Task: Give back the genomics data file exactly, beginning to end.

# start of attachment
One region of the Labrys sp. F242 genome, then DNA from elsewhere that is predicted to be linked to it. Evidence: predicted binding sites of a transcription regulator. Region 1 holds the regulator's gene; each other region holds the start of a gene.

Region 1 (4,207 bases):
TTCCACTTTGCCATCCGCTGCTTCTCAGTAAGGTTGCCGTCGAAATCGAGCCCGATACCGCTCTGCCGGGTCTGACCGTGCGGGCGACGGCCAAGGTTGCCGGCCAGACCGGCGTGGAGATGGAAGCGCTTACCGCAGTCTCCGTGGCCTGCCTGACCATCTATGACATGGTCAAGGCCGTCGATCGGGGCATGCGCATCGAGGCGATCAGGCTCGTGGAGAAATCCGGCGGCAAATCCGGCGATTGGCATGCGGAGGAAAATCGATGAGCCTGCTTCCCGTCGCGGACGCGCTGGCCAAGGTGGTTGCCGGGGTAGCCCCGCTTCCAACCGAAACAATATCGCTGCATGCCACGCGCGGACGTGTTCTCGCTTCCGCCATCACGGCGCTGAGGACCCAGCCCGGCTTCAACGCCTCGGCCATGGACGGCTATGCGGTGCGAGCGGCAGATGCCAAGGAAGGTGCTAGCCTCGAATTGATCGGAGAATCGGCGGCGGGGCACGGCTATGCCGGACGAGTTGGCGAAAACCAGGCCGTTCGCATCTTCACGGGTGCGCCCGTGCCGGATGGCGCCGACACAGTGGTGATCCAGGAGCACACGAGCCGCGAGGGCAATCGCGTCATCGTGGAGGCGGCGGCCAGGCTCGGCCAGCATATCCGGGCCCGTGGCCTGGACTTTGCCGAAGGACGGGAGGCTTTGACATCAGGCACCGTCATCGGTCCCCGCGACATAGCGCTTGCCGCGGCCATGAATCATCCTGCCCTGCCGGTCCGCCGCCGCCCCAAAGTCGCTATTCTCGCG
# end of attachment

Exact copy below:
One region of the Labrys sp. F242 genome, then DNA from elsewhere that is predicted to be linked to it. Evidence: predicted binding sites of a transcription regulator. Region 1 holds the regulator's gene; each other region holds the start of a gene.

Region 1 (4,207 bases):
TTCCACTTTGCCATCCGCTGCTTCTCAGTAAGGTTGCCGTCGAAATCGAGCCCGATACCGCTCTGCCGGGTCTGACCGTGCGGGCGACGGCCAAGGTTGCCGGCCAGACCGGCGTGGAGATGGAAGCGCTTACCGCAGTCTCCGTGGCCTGCCTGACCATCTATGACATGGTCAAGGCCGTCGATCGGGGCATGCGCATCGAGGCGATCAGGCTCGTGGAGAAATCCGGCGGCAAATCCGGCGATTGGCATGCGGAGGAAAATCGATGAGCCTGCTTCCCGTCGCGGACGCGCTGGCCAAGGTGGTTGCCGGGGTAGCCCCGCTTCCAACCGAAACAATATCGCTGCATGCCACGCGCGGACGTGTTCTCGCTTCCGCCATCACGGCGCTGAGGACCCAGCCCGGCTTCAACGCCTCGGCCATGGACGGCTATGCGGTGCGAGCGGCAGATGCCAAGGAAGGTGCTAGCCTCGAATTGATCGGAGAATCGGCGGCGGGGCACGGCTATGCCGGACGAGTTGGCGAAAACCAGGCCGTTCGCATCTTCACGGGTGCGCCCGTGCCGGATGGCGCCGACACAGTGGTGATCCAGGAGCACACGAGCCGCGAGGGCAATCGCGTCATCGTGGAGGCGGCGGCCAGGCTCGGCCAGCATATCCGGGCCCGTGGCCTGGACTTTGCCGAAGGACGGGAGGCTTTGACATCAGGCACCGTCATCGGTCCCCGCGACATAGCGCTTGCCGCGGCCATGAATCATCCTGCCCTGCCGGTCCGCCGCCGCCCCAAAGTCGCTATTCTCGCG